COMPETITION PROBLEMS in the audit market have seen the Office of Fair Trading decide that referral could be made to the Competition Commission.
After considering evidence, the OFT said that there were reasonable grounds for suspicion that features of the market “restrict, distort or prevent competition in the UK”.
Clive Maxwell, OFT executive director, said: “As we told the House of Lords Economic Affairs Committee, we have been concerned for some time about the extent of competition in this market, with only four large players and substantial barriers to entry and switching.”
However, the OFT will work with the audit profession and stakeholders to decide how the situation can be resolved, either with or without the Competition Commission’s involvement.
A key issue will be whether remedies will be open to the Competition Commission, and assess whether action needs to be taken at either national or international level.
“We believe that the statutory test for a Competition Commission reference has been met, but are keen to understand more about the remedies available in the market and, consequently, whether or not a reference to the Competition Commission would be an appropriate response to our concerns.”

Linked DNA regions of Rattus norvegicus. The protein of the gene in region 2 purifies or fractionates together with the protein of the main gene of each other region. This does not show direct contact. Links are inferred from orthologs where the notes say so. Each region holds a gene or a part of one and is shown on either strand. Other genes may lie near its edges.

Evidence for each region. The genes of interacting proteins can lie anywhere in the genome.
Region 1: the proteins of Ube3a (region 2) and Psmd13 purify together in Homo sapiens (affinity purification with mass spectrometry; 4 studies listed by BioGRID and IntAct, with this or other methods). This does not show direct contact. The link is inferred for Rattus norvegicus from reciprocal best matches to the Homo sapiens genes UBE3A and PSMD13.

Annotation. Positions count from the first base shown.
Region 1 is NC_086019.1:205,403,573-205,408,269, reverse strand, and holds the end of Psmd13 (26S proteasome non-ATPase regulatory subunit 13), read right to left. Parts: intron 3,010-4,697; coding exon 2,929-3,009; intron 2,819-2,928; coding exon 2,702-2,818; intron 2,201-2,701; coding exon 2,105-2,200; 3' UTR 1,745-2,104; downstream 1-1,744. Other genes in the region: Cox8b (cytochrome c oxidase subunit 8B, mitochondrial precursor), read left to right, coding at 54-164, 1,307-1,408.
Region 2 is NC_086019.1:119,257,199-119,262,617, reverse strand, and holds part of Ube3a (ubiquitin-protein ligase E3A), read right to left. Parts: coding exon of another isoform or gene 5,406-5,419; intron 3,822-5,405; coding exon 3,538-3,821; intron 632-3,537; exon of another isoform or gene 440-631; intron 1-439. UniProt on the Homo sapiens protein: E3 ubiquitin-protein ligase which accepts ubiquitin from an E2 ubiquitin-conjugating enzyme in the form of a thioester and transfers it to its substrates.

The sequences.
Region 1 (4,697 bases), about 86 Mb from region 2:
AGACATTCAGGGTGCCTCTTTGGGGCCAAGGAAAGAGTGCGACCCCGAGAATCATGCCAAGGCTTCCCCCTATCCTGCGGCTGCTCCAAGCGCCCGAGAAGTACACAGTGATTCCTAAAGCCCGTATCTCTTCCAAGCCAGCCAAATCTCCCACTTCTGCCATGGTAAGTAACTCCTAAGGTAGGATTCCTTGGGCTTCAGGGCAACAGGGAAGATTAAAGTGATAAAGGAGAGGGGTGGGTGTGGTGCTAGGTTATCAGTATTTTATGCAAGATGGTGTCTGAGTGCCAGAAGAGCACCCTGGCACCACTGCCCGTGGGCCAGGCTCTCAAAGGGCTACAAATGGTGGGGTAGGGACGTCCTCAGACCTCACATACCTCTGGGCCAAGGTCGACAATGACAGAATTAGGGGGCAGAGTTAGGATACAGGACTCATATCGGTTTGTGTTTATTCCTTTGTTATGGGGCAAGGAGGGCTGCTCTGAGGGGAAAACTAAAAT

Further details on how the OFT reached its decision will be published alongside its consultation on why it will, or will not, make a reference to tha Competition Commission.
Paul Eagland speaks to Accountancy Age ahead of taking the reins as BDO managing partner in October
The fast-track move is a bold departure from the norm, as a probe would normally only begin several months after administrators had finished their own enquiries
EY has been BG auditor since 2013, while it was recently appointed Royal Dutch Shell auditor
FRC to raise levies as government funding withdrawn